We were at the school one Saturday to help distribute a set of clothes to each child. The clothes were a hotch potch of second hand items, often a little bit worn or wrinkled. Every single child accepted what they were offered with absolute joy, and would look up at us with a shy smile and in a small voice would say “thank you teacher”. Compare that to the Western world where a child can throw a tantrum because they want to wear the yellow dress instead of the pink one, or because they like their sister’s shoes better than their own.
There is no spitting out your vegetables at Meru View. Every meal time, plates are licked clean, despite the fact that the two meals they receive at school are the same every day. On the Saturday we were out at the school, one of the girls said she was feeling sad that day. When we asked why, she said it was because she hadn’t had her porridge at Meru View. That’s when it dawned on us that if the school provides their only meals, on weekends the kids don’t eat at all.
All the children know that it’s an absolute privilege to receive an education. Here the kids cry when they can’t go to school, not the other way around. So many of the things we take for granted are new for them. We ran an art class with the three year olds (what they call ‘baby class’) and set out paints, textas, coloured pencils and butchers paper. When the kids just looked at us blankly, we realised that they had never seen paint before, and had never even used a coloured texta.
These are children that have barely enough to survive, let alone access to luxury items like paint, and yet they are happy, gracious and grateful.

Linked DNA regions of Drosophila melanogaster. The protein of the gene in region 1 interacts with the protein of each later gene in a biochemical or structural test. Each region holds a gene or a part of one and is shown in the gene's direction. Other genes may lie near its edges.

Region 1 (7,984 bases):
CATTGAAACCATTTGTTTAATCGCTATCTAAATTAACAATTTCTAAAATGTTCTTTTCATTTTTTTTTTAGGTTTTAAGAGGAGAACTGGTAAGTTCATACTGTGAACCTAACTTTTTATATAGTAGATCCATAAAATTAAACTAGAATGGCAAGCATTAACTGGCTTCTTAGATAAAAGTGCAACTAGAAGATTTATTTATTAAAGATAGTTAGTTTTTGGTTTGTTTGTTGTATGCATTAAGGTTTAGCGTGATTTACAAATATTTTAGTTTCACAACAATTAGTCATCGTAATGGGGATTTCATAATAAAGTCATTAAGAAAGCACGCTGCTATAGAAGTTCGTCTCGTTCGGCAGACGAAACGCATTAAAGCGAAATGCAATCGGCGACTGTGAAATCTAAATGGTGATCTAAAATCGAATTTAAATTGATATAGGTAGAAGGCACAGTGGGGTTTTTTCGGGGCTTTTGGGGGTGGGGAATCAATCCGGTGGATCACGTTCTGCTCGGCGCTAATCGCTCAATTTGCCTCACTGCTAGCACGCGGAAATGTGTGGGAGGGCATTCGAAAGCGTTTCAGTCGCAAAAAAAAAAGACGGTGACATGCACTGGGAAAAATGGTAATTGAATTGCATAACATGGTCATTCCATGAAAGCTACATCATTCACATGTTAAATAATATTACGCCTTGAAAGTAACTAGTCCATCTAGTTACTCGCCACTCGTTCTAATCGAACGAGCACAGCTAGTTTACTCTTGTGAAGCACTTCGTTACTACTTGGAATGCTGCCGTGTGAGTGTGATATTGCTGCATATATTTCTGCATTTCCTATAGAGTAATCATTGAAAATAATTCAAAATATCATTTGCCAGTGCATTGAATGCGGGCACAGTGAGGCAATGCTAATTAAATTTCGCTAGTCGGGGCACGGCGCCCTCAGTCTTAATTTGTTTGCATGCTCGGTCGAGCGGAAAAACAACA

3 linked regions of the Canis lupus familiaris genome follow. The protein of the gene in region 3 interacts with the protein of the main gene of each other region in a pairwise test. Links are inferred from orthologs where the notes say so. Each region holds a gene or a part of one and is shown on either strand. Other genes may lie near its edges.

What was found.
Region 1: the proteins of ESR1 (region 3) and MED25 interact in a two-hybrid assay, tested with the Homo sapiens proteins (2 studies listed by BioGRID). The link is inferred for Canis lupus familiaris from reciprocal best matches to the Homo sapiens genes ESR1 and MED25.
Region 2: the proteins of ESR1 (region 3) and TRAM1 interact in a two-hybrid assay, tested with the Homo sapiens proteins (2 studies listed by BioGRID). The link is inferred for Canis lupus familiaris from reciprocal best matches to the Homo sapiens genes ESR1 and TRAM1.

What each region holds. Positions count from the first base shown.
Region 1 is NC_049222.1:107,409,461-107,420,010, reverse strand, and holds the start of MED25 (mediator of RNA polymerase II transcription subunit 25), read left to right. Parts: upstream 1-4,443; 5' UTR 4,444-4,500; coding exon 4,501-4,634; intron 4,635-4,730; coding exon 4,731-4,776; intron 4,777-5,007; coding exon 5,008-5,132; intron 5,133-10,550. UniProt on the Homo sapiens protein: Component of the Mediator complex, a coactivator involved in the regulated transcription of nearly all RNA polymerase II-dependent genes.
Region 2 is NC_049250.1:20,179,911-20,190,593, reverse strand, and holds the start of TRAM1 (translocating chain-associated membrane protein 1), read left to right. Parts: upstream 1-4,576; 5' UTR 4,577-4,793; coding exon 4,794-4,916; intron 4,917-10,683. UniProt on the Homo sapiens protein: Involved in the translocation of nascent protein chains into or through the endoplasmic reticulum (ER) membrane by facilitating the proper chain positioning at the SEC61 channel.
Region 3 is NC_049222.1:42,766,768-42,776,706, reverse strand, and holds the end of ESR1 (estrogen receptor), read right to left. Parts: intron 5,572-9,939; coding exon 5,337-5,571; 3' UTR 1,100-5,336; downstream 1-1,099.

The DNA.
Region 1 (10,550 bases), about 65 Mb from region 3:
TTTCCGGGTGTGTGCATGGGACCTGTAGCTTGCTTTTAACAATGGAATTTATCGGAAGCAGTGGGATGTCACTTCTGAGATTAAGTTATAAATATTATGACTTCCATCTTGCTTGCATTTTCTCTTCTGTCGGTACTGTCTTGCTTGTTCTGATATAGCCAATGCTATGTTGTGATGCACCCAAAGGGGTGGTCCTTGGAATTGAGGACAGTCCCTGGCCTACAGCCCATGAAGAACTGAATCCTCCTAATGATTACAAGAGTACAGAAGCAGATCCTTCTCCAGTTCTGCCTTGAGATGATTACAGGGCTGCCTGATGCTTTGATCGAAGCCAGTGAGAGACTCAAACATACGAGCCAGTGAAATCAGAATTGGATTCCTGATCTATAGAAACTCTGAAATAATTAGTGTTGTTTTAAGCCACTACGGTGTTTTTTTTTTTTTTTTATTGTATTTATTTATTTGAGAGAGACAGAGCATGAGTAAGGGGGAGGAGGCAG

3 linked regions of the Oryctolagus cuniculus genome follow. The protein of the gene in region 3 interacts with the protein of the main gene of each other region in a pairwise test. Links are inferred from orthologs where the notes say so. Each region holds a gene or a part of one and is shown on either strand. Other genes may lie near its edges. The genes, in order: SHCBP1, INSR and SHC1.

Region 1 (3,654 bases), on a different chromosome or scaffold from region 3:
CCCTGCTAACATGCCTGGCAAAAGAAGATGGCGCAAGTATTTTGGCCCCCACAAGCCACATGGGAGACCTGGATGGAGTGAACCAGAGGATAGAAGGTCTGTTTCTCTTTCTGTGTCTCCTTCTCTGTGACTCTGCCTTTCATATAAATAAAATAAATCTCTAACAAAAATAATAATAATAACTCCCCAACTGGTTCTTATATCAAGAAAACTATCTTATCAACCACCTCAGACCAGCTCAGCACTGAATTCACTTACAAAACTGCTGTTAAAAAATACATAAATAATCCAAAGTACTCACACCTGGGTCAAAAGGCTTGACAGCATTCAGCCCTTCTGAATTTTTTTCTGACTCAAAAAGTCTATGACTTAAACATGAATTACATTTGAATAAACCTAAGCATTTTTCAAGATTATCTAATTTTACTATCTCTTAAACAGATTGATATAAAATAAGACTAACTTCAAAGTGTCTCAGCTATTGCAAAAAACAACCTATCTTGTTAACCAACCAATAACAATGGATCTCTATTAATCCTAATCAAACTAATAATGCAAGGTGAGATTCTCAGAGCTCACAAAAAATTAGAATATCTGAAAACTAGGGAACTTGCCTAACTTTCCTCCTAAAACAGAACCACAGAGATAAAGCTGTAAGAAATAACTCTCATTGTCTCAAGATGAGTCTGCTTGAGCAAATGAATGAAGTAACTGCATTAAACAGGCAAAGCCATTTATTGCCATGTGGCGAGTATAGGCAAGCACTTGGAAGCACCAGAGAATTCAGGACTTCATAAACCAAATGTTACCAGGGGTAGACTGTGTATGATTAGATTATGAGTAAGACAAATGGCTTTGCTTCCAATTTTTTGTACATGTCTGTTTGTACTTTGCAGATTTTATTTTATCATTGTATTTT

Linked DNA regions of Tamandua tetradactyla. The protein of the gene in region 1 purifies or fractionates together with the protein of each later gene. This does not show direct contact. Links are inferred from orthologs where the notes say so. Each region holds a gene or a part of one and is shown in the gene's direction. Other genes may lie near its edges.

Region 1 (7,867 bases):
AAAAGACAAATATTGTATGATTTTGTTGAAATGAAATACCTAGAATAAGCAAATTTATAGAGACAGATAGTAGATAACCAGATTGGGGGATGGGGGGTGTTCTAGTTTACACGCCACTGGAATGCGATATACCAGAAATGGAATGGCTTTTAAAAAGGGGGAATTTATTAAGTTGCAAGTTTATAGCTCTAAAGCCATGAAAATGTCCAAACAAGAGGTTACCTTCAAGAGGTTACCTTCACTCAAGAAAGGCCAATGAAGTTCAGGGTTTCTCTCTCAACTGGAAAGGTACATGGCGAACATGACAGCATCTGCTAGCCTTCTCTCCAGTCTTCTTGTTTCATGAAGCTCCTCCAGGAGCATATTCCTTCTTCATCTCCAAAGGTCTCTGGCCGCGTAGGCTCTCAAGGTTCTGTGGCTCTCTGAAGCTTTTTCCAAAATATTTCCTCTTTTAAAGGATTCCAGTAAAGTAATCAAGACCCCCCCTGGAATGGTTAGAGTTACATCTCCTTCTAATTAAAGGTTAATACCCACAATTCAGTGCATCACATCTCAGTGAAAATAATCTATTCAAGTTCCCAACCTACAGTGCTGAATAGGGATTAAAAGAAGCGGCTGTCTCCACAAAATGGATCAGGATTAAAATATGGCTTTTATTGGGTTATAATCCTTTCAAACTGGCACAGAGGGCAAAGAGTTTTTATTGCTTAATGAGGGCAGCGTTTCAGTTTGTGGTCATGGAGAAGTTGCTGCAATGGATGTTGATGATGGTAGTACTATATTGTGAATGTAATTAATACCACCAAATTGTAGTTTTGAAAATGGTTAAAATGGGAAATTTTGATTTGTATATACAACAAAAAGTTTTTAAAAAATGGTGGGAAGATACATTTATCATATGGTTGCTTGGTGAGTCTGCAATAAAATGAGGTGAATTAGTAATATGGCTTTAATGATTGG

The school runs entirely on donations and is managed by Vikki Thomas (pictured above with Paulina), a Nurse from the UK. Vikki is an inspiration herself. Following a gas bottle explosion where she suffered 67% burns to her face and body and lost a leg, she came to Africa to use her nursing skills to help others. She volunteers her time to manage the school and look after the children’s health. Vikki is The Dragonfly Collective’s latest Project Champion.
In the past few months, Meru View has lost a major donor. As a result, the school can no longer afford to provide vitamins to the children with their meals, and the budget for the meals program has been halved, meaning there is less food available for the kids. The school has also been forced to review the numbers of students they can support.
And so on behalf of the kids at Meru View we have two requests of you:
- That you consider donating just $26, which will provide one month of food, medical care and education for a child at Meru View.
- That you forward this request to your friends, family and colleagues.
We can guarantee that 100% of your donation will go directly towards feeding, educating and providing medical care to the children at Meru View. There are no administration fees to cover – Vikki, who manages the project, volunteers all her time, and any fees associated with international transfer of donations will be covered by The Dragonfly Collective.
If 63 people donate just $26, we will have funded the school for one full month, ensuring the kids receive vitamins and a full serve of food at meal times.
This is an incredibly worthy cause – we wouldn’t be asking for your support otherwise.
How to donate
The Dragonfly Collective will collect donations on behalf of Meru View. You can make a direct deposit into the below account. Please include your name in the payment details.
The Dragonfly Collective
Westpac Banking Corporation
Account number: 654029